Liberal Christians are Terrible Theologians

Saying the right things doesn't mean you can't look stupid doing it.

Becoming a liberal Christian was a very gradual process for me. But it wasn't because conservative evangelicalism was so darn compelling. It was because liberal Christianity was so unconvincing.

Most liberal Christian arguments appear to suffer from reverse hermeneutics, meaning that they started with the premise they wanted to prove and then Googled some Bible verses. They lack coherence and context, and they read like a term paper by a recently-saved high schooler who just discovered a concordance.

Let's be honest, if you're a liberal Christian and you went up against an average evangelical in theological fisticuffs, they would eat you for lunch. While you were scratching your head over Blue Like Jazz, they were parsing Koine Greek verbs. This doesn't make them right, but it certainly puts them in a different weight class.

For example, take this quote from Rachel Held Evans' book A Year of Biblical Womanhood:
While advocates of biblical patriarchy accuse everyone of biblical selectivity, they themselves do not appear to be stoning adulterers, selling their daughters into slavery, taking multiple wives, or demanding that state laws be adjusted to include death sentences for rape victims... at least not yet.
These are the same kinds of lazy arguments that the biblically-ignorant, anti-organized religion folks use (if I didn't know any better, I would've said that Sam Harris wrote this). And the only thing they're good for is misleading uneducated followers and painting liberal Christianity as intellectually-inferior fodder.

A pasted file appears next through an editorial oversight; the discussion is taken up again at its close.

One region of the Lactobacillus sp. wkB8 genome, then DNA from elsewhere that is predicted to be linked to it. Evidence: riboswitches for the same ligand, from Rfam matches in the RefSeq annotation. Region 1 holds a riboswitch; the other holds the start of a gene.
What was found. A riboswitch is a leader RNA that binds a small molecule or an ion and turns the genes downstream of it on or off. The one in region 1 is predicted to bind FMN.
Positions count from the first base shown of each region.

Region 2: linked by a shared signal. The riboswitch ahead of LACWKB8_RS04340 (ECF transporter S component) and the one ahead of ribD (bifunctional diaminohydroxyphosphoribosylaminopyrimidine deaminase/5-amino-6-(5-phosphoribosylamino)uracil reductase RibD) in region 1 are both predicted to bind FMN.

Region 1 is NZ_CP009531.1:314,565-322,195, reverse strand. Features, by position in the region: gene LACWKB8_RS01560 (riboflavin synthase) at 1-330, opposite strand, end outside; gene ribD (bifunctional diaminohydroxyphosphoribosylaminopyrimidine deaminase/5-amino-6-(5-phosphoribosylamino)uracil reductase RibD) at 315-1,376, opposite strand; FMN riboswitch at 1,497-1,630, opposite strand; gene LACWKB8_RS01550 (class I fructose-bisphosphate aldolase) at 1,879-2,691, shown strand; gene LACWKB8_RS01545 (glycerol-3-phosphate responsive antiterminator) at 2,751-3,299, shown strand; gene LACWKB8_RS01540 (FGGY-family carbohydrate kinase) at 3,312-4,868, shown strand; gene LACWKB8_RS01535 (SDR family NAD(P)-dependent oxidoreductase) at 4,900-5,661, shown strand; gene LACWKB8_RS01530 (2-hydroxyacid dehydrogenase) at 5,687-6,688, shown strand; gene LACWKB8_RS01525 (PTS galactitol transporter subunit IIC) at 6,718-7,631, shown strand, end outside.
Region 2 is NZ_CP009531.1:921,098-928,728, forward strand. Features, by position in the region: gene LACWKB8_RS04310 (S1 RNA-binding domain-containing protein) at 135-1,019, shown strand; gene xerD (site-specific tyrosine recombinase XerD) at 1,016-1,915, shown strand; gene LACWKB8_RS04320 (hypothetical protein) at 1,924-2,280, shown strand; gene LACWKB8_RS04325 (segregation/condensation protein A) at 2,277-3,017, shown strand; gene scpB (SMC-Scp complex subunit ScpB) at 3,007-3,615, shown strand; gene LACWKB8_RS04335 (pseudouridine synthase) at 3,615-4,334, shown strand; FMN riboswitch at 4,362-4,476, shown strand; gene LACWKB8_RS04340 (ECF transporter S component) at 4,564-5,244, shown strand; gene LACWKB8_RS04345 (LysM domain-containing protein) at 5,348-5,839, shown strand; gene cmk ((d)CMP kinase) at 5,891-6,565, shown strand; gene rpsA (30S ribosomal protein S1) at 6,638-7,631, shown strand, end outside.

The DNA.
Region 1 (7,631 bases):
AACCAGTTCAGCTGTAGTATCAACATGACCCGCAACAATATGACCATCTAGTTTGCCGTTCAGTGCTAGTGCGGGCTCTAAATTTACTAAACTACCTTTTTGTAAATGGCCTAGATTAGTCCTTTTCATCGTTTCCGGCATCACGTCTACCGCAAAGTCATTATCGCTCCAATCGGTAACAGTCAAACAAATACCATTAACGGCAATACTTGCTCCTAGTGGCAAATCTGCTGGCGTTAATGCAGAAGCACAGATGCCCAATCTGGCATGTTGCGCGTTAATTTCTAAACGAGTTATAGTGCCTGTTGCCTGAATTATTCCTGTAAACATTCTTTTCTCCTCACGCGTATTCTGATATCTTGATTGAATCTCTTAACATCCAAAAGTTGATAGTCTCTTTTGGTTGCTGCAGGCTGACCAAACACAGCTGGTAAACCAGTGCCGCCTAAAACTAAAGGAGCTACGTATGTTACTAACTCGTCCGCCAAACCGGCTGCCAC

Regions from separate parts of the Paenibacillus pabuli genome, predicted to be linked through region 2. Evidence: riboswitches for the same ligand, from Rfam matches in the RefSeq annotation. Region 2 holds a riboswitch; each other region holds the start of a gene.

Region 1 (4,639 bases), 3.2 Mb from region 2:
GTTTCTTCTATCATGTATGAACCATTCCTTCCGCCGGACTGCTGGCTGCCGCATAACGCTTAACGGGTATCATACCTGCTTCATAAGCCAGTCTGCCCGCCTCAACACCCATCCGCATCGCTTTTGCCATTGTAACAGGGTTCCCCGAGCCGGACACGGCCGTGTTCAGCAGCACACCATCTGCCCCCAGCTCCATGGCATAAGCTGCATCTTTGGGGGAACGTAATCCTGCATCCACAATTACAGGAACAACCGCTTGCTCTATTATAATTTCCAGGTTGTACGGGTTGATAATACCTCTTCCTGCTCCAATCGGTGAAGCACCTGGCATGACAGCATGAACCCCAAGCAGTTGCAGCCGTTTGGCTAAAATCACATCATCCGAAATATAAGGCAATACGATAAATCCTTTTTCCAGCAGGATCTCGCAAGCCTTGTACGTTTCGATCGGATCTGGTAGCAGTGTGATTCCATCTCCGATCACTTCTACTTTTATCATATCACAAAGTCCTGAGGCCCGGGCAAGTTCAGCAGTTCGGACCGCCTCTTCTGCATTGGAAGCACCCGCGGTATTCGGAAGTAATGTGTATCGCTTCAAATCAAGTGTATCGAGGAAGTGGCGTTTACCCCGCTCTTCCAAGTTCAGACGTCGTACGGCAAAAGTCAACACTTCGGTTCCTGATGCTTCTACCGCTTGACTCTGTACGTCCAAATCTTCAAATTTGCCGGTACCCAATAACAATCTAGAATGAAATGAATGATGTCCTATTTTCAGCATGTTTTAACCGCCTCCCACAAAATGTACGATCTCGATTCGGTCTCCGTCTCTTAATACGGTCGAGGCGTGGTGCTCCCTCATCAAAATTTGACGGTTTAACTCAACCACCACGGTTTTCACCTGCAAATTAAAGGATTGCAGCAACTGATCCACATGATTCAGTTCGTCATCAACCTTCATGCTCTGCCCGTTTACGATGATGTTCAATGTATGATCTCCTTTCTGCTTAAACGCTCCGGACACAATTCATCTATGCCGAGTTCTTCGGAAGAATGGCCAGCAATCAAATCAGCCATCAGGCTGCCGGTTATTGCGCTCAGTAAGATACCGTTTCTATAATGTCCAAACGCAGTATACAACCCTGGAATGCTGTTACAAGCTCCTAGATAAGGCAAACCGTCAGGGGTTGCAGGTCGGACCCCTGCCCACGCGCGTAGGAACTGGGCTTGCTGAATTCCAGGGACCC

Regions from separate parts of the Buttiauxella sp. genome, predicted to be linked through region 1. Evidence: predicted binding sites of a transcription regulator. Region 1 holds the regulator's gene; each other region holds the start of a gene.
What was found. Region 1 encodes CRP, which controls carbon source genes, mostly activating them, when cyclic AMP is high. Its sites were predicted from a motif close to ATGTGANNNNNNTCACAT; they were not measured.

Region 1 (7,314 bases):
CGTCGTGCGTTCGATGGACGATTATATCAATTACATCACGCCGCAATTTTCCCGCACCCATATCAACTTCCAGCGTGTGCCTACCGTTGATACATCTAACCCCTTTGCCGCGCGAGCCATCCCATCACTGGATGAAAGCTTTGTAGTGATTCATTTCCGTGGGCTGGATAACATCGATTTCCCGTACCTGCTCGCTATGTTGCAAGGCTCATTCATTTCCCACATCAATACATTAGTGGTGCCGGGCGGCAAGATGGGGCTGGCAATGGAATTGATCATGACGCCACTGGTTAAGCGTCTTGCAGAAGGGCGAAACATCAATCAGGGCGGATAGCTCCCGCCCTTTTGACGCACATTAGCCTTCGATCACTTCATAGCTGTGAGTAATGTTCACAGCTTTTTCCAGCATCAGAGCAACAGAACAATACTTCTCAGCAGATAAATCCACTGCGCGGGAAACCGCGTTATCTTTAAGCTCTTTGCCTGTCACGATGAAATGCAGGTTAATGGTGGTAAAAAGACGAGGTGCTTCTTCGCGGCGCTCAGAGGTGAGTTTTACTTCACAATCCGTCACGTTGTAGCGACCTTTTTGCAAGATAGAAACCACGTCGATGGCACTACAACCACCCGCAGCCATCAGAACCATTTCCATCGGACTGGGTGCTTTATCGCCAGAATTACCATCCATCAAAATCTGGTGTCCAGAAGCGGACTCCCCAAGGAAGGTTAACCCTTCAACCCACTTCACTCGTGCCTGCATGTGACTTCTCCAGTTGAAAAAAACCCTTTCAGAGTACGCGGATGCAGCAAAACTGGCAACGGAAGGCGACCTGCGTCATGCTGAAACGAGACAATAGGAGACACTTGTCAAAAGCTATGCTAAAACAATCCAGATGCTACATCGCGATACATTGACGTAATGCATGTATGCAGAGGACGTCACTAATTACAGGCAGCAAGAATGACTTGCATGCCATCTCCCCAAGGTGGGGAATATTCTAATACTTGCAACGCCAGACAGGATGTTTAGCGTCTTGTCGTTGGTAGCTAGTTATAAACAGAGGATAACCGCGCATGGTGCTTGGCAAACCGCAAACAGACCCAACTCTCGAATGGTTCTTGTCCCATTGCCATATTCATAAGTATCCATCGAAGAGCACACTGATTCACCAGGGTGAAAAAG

Rachel Held Evans does not speak for my faith. We probably disagree on very few things, but she understands theology about as well as the KJV-only crowd. We can do better. And we can start by avoiding the two most common, theological mistakes by liberal Christians.

A Low View of Scripture

While studying at Moody Bible Institute, I wrote an exegetical paper on 1 Timothy 2:11-15. Paul's apparent sanction on women teachers always bothered me, so I put my beliefs to the test. And after pouring over dozens of commentaries, I was discouraged to find the same line of defense for female elders: Paul and Jesus didn't agree.

Paul, the apostle who met Jesus on the road to Damascus and was transformed from church persecutor into church planter, disagreed with the person he loved to the point of celibacy.


Maybe it's a territorial thing because evangelicals take the Bible too seriously, but liberal Christians tend to have a low view of Scripture. At least they do whenever it gets them out of an argument.

Having a low view of Scripture is like saying, "I'm a Phillies fan but I hate baseball." You act like you have the right to argue with other Phillies fans about draft picks, coaches, and MVP's until someone with superior knowledge corners you into saying, "Whatever, football is better anyway."